According to Menon, there are four market drivers this year. First is the ongoing trade talks between the US and China, where any resolution or positive outcomes will be good for the market and vice versa.

“From US President Donald Trump’s side, we see both positives and negatives. Trump, his economic adviser Larry Kudlow and Secretary of the Treasury Steven Mnuchin all sound positive. But Secretary of Commerce Wilbur Ross does not sound so positive — he said they were miles away from a deal. Similarly, Trade Representative Robert Lighthizer does not sound positive,” says Menon.

The US and China want to reach a trade deal by March 1. However, Menon does not think there will be a complete and full resolution. While some issues may be resolved, the more serious ones — such as forced technology transfer from US corporates to Chinese companies — will not.

“These are sensitive issues, which I do not think they will touch. I also think the trade war is really an excuse for the US to contain China’s [influence] because if it does not, China may overtake the US as it now has strong economic, political and military power. That is why I do not see the containment exercise being completed in such a short period,” he says.

 Menon thinks Trump will want a positive outcome. The US president is someone who pays very close attention to the stock market, he adds. The sell-off in the US stock market last year made him realise that the trade war was impacting stock markets and the US economy. Between September and December last year, the S&P 500 fell 19.8%, almost slipping into bear market territory.

“I think that scared him a little. Because of that, I think he would want to see some positive outcomes from the trade talks. To him, his report card is the US stock market, and he took credit for the rally. That is why he is putting a lot of pressure on the Fed not to hike rates and on Saudi Arabia to bring down oil prices,” says Menon.

“These are why I think we will see some positive outcomes from the US-China trade talks, although some issues may not be resolved. It is also possible that Trump does not want to resolve all the issues because he clearly wants to use them for his presidential campaign in 2020. He wants people to know that he had got China to give him some concessions. He needs to complete his tasks so that the people will re-elect him.”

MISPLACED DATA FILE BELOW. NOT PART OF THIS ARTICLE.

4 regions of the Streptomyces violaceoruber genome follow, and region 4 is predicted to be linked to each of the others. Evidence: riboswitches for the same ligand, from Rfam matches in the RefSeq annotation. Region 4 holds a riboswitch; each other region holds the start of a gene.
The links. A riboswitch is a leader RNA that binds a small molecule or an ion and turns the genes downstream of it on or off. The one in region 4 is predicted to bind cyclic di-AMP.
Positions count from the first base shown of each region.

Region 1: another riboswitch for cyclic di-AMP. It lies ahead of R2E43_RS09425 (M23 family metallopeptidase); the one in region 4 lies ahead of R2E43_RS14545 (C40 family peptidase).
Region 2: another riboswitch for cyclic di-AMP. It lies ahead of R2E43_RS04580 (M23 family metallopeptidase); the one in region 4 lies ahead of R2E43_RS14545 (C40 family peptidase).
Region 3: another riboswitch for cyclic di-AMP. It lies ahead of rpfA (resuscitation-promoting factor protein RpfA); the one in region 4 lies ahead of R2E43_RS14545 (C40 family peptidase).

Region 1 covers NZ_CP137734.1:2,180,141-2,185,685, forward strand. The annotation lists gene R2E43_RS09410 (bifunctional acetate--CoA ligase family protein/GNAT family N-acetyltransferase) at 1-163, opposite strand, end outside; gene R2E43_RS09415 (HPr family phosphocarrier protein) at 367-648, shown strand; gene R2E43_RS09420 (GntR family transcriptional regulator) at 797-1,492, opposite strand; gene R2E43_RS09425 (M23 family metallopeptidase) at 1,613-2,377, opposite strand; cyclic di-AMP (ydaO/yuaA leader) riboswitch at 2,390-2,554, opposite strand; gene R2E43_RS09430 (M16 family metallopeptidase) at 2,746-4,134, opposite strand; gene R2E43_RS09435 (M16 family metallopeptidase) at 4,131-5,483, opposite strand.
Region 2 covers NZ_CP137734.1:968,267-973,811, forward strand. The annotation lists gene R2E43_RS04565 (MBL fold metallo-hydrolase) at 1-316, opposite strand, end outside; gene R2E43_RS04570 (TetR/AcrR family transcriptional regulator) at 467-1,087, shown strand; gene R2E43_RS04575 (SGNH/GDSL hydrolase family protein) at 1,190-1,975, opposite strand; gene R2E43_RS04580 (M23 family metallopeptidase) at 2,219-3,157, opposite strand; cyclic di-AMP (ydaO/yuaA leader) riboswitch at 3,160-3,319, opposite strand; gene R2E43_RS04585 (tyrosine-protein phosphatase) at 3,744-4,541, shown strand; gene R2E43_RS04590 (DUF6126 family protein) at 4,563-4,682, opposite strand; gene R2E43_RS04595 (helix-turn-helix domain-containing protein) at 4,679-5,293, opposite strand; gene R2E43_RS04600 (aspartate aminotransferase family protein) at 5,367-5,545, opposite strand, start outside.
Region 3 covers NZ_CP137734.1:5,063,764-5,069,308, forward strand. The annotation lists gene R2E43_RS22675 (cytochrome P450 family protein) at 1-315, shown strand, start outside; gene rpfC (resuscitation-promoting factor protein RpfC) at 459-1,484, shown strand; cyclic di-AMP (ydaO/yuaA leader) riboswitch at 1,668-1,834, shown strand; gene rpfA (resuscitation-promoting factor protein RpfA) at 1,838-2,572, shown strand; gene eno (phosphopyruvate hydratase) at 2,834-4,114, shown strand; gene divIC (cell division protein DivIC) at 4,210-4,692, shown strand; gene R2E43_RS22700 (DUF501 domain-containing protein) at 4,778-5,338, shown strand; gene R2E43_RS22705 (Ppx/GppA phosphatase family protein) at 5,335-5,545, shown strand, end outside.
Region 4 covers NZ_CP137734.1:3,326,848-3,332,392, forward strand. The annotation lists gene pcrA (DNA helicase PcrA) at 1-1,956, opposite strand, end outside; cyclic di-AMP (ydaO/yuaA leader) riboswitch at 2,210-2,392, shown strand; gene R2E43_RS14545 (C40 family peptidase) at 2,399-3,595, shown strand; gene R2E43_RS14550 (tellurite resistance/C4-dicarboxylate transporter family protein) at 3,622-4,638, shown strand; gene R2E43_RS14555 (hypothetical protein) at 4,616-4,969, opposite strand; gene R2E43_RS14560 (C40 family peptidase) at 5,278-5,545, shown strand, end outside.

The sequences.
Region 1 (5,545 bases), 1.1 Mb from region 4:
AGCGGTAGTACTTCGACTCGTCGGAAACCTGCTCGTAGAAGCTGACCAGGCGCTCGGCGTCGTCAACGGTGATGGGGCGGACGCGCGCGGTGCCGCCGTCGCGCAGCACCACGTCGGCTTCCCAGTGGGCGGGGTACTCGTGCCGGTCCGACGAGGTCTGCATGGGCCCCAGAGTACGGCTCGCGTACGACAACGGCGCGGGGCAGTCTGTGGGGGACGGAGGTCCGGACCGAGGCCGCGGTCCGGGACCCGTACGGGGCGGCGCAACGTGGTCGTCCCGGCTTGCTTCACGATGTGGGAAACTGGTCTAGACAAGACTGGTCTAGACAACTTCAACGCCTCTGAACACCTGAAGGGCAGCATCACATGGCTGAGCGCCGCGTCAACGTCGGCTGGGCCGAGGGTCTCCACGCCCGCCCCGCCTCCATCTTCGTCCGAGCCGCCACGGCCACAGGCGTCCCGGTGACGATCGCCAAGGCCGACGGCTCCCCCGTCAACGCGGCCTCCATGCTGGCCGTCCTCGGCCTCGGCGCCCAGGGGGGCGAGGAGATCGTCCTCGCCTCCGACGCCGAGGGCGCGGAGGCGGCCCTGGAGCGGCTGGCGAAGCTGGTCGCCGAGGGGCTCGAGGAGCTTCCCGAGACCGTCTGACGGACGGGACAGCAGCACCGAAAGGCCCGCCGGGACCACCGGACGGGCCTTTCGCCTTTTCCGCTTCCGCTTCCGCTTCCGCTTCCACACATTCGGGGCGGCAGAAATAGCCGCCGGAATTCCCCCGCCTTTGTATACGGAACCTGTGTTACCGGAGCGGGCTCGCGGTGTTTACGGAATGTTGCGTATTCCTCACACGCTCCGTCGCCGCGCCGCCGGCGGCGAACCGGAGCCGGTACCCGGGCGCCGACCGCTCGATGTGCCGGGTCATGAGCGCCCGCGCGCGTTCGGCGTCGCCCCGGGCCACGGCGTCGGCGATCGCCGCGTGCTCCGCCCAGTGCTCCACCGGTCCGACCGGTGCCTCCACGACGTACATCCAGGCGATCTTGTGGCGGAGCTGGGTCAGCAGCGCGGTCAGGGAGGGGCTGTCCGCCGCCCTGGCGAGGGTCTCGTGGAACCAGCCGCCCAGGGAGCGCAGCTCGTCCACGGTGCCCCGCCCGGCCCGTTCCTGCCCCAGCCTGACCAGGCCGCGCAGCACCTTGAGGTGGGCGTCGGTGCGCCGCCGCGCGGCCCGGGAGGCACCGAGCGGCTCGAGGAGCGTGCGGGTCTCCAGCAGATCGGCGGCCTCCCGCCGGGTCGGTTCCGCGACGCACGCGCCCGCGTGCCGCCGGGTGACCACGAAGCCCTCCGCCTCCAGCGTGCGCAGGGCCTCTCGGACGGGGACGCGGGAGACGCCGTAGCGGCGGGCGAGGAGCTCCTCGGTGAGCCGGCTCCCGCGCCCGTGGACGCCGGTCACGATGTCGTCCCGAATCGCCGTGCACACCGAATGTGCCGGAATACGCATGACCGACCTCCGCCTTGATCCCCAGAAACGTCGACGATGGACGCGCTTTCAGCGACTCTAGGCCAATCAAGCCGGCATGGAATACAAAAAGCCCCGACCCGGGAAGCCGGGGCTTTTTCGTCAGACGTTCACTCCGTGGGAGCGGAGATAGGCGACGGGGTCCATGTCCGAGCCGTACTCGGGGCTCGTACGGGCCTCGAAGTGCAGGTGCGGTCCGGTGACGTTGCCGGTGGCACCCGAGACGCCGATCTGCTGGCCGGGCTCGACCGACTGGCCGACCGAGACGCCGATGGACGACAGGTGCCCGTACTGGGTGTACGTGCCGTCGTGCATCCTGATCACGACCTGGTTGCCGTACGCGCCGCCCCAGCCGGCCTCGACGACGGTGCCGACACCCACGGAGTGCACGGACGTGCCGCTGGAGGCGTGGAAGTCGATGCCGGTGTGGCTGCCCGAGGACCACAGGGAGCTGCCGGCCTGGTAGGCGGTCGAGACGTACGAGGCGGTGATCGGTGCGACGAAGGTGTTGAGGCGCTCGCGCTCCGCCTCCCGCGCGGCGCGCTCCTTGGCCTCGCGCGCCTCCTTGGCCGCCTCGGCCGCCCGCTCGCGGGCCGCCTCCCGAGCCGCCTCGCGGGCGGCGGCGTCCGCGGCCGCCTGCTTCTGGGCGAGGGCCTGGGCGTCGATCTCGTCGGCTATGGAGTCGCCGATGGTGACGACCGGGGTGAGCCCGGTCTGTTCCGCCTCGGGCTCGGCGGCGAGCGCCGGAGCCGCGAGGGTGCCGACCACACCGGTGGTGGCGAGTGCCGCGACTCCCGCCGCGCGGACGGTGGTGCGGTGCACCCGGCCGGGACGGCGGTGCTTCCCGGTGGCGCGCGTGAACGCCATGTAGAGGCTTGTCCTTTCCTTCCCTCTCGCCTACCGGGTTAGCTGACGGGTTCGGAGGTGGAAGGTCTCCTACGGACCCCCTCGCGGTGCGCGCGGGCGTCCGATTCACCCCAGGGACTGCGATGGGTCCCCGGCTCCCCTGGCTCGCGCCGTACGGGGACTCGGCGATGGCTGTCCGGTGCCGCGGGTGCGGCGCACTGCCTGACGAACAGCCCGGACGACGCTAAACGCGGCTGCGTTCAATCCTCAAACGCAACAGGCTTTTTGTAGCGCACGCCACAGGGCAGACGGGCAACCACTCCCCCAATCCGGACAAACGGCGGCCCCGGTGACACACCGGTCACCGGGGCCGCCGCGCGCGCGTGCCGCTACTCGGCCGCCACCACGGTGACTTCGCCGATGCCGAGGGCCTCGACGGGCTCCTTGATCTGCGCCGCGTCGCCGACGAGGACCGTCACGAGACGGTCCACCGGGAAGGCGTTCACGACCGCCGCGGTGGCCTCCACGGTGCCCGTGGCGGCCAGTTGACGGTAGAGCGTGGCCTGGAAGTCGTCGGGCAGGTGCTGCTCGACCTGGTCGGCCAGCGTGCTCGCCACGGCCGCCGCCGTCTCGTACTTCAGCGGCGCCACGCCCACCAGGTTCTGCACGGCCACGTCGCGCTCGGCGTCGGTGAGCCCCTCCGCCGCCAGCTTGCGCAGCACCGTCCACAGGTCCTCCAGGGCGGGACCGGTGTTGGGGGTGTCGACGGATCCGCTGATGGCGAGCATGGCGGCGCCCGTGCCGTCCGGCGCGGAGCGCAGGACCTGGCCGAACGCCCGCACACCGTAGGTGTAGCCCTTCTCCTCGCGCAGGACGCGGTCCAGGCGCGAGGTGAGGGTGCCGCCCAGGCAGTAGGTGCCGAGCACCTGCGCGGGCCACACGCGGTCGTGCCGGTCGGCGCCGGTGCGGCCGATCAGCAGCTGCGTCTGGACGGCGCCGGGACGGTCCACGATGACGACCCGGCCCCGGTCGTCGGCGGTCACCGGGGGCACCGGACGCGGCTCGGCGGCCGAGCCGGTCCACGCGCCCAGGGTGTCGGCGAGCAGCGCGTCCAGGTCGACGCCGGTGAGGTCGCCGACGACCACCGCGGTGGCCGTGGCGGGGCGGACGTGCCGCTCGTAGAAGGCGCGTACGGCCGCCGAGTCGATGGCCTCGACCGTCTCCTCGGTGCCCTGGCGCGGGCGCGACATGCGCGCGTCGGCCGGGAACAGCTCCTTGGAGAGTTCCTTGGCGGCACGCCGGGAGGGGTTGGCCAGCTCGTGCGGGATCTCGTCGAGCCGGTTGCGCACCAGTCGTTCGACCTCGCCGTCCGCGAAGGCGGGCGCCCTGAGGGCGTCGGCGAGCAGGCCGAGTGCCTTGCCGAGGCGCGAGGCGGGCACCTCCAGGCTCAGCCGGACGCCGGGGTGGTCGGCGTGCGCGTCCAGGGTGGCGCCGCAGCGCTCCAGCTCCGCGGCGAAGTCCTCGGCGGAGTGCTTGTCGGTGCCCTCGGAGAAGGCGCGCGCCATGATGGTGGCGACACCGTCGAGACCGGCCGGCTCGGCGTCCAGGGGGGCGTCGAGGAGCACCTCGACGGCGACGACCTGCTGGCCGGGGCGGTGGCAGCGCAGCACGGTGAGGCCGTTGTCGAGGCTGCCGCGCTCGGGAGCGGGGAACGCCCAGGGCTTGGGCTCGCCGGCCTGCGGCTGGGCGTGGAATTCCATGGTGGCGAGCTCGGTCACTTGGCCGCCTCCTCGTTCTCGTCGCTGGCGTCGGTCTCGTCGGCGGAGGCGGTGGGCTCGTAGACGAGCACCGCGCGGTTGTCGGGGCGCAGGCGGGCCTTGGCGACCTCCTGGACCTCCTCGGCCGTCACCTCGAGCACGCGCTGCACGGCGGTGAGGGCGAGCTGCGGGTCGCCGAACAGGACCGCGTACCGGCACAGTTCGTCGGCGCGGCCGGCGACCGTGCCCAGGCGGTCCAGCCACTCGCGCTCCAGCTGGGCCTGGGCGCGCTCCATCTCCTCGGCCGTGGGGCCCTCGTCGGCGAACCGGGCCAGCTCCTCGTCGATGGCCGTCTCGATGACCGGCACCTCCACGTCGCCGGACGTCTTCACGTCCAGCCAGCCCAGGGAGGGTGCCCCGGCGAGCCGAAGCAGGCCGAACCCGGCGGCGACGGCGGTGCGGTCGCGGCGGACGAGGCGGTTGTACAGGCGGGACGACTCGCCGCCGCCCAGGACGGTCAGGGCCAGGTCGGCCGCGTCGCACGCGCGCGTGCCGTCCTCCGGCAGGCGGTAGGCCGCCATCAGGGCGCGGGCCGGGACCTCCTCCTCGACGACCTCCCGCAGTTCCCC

The market will gain more clarity by March 1, but the incident with Huawei is making it more complicated, says Menon. On Jan 28, the US Department of Justice indicted the Chinese company for theft of trade secrets, wire fraud and obstruction of justice. As China is not happy about this development, there is a chance that it will derail trade talks.

The second thing that the market is watching very carefully is what the Fed and other major central banks will do with interest rates, says Menon. “If we look at financial conditions globally, we will realise that things have become so tight to the point of dragging growth down. I think the central banks have come to recognise that they may have gone a bit too far. So, many have started to take their foot off the pedal, helping the stock markets to rebound.”

This year, the Fed will hold a press conference after every meeting. According to a statement by chairman Jerome Powell, that means all meetings are now “live” for possible interest rate increases. So, the US central bank may raise rates at any of its eight regular policy meetings, and not just the four for which it had been holding press conferences.

Menon thinks this can be both good and bad because the markets will latch on to every word that Powell says. “Some will be dovish and some will be hawkish. That will create some volatility. But I think the Fed does not have a case right now to do anything too drastic,” he says.

“The debate in the market is currently whether the Fed will stop quantitative tightening this year because of the slowdown in global economic growth. If this happens, it will be music to the ears of investors as it will be good for the stock and bond markets. Again, we need more clarity, although it is looking positive so far.”

The market is also paying close attention to the global economic growth numbers. So far, China’s economic data have been weak while the data coming out of Europe have been weaker than expected. Although the same level of weakness has not been seen in the US, the sentiment is beginning to be felt.

Nevertheless, Menon says slower economic data is to be expected this year. “After 10 years of economic expansion, no market or economy can continue to sprint. It has to take a breather. So, it is a question of whether it is a breather or a heart attack. People will watch the growth numbers and they will continue watching for the rest of the year.”

The final driver of the market will be political risk in Europe. The UK is scheduled to leave the EU on March 29. Despite this, the markets still do not have a clear view of whether this will truly happen. If the UK exits with no deal, it will create a recession in the country. Menon says this will be very negative on Europe and perhaps even the rest of the world.

“Everyone now recognises that the problem is very serious and cannot be resolved anytime soon. So, there may be an extension or even a call for a second referendum. Eventually, it is possible that we may not even see a Brexit,” he adds.

“As far as the EU is concerned, that will be good news for them. They are trying to keep the union together — having one party leave the club may motivate others to do so as well. Now, there is a public display to show the rest of the world that doing so can be very difficult. If there is no Brexit, there will be relief in the markets as there will be less political risk in Europe.”